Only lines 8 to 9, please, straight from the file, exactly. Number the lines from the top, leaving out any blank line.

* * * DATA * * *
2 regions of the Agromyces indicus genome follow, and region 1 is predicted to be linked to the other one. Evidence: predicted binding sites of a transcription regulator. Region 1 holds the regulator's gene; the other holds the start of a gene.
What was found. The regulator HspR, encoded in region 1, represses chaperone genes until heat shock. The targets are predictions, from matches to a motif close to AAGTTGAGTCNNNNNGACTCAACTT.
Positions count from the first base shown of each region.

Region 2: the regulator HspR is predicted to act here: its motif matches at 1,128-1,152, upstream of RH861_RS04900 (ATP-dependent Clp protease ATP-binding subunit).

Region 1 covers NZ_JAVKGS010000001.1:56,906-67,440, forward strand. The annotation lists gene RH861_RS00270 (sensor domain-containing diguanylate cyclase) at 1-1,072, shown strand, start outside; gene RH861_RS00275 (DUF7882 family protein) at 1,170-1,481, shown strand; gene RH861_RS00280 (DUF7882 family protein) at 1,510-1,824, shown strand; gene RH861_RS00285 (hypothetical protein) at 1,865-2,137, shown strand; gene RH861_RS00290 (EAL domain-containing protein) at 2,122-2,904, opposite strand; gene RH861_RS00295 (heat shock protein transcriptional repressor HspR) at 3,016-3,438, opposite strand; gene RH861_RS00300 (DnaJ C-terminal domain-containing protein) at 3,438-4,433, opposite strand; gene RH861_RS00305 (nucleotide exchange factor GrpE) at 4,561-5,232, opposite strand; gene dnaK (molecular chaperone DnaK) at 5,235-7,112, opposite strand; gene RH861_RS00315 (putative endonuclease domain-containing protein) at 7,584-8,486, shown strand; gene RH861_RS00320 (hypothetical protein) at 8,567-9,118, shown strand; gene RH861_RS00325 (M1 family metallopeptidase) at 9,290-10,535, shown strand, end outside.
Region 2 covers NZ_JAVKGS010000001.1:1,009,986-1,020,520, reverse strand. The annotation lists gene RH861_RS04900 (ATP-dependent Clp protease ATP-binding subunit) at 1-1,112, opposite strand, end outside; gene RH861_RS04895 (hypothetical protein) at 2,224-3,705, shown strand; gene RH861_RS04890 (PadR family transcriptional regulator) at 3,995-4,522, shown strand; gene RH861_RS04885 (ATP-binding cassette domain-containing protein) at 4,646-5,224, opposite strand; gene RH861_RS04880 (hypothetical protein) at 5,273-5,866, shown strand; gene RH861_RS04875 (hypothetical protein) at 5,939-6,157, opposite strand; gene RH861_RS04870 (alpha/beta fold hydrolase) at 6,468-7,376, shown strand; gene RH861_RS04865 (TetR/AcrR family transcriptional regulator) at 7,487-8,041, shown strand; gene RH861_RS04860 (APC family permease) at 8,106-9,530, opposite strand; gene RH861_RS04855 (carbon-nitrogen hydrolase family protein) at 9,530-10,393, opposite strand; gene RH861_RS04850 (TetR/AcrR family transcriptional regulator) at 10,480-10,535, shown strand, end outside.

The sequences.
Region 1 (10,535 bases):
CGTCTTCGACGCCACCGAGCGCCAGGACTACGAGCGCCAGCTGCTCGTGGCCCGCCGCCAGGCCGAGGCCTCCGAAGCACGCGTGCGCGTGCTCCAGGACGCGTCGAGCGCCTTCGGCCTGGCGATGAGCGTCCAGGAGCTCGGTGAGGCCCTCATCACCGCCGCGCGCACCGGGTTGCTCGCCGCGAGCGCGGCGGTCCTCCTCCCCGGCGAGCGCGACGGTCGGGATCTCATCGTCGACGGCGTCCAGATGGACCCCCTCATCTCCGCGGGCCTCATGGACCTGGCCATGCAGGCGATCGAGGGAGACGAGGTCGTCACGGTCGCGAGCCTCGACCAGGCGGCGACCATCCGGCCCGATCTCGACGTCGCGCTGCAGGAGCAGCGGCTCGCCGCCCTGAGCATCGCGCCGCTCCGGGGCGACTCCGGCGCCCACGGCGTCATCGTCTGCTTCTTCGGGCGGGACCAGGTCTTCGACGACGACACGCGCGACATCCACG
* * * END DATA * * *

Region 1 (10,535 bases):
CGTCTTCGACGCCACCGAGCGCCAGGACTACGAGCGCCAGCTGCTCGTGGCCCGCCGCCAGGCCGAGGCCTCCGAAGCACGCGTGCGCGTGCTCCAGGACGCGTCGAGCGCCTTCGGCCTGGCGATGAGCGTCCAGGAGCTCGGTGAGGCCCTCATCACCGCCGCGCGCACCGGGTTGCTCGCCGCGAGCGCGGCGGTCCTCCTCCCCGGCGAGCGCGACGGTCGGGATCTCATCGTCGACGGCGTCCAGATGGACCCCCTCATCTCCGCGGGCCTCATGGACCTGGCCATGCAGGCGATCGAGGGAGACGAGGTCGTCACGGTCGCGAGCCTCGACCAGGCGGCGACCATCCGGCCCGATCTCGACGTCGCGCTGCAGGAGCAGCGGCTCGCCGCCCTGAGCATCGCGCCGCTCCGGGGCGACTCCGGCGCCCACGGCGTCATCGTCTGCTTCTTCGGGCGGGACCAGGTCTTCGACGACGACACGCGCGACATCCACG